In this project we investigate the biological phenomenon of aposematism (also referred to as warning coloration). This term describes the evolutionary strategy of certain animal species to indicate their unpalatability/toxicity to potential predators by developing skin colors and patterns that can be easily perceived by them. Prominent examples of toxic animals with distinct warning coloration are poison dart frogs, coral snakes and fire salamanders.
The evolution of aposematism has intrigued many biologists, because at first glance, an evolutionary paradox seems to be underlying: Why would unpalatable prey animals acquire conspicious warning coloration if this trait makes them more likely to be spotted and eaten by predators? Given that aposematism can be frequently observed in the animal world, the question arises how these warning signals could have evolved so many times despite their apparent evolutionary disadvantage. The paradox is even aggravated by the fact that in its inital stage of evolution, the proposed benefit of aposematic colors (i.e. making it easier for predators to learn the prey’s unpalatability) cannot be present. Consequently, the evolution of aposematism has spurred more than a century of scientific discussion and investigation; it has been addressed both experimentally and theoretically.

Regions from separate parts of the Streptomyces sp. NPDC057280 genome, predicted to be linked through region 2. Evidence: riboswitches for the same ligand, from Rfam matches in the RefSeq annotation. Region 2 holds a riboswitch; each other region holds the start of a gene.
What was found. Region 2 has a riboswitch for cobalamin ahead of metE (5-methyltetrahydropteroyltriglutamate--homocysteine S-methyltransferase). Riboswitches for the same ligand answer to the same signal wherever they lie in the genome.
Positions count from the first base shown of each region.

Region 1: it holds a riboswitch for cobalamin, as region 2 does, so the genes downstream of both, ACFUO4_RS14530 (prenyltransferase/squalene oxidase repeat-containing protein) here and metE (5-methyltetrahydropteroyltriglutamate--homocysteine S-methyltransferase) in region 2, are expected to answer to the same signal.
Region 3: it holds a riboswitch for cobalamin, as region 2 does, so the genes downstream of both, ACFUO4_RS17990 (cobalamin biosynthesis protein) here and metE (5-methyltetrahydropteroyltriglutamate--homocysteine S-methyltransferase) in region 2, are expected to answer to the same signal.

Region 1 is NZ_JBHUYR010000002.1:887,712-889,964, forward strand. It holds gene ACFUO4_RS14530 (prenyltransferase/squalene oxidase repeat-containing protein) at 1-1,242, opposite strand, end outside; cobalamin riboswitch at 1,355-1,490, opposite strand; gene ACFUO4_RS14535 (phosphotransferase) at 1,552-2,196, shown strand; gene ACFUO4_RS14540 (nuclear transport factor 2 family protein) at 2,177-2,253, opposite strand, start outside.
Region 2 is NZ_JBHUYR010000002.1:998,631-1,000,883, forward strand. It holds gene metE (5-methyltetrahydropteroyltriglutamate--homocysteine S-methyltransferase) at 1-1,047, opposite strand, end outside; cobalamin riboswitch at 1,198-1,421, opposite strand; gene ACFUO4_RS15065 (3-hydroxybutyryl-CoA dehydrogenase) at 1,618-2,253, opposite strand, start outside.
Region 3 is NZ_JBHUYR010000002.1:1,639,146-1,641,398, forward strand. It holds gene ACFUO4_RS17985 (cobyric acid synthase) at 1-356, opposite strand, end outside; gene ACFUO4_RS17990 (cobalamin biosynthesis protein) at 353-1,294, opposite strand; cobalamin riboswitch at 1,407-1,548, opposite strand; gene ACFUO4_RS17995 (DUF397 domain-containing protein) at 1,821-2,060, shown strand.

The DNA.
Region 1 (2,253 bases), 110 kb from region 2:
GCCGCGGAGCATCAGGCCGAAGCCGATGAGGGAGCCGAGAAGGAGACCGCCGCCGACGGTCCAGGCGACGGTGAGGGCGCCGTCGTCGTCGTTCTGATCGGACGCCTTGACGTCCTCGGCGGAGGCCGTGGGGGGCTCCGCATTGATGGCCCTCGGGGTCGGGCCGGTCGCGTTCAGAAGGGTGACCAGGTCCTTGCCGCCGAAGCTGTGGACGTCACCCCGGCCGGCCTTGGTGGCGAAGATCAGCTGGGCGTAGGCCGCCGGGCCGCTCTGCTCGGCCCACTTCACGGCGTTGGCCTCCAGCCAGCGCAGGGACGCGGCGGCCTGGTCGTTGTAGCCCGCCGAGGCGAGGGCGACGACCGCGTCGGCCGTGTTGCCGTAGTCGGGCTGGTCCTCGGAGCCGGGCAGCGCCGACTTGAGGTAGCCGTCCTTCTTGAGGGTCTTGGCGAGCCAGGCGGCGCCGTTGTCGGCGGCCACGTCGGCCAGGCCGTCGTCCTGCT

For tackling this interesting research challenge, we developed a distributed multi-agent model that simulates the dynamic interactions of predator and prey populations over time. By systematically testing different adaptation and learning strategies for the agents and exploring the parameter space of our simulation model using the computational power of the dDM project, we might be able to deepen the understanding of the aposematism phenomenon and the evolutionary paths leading to it.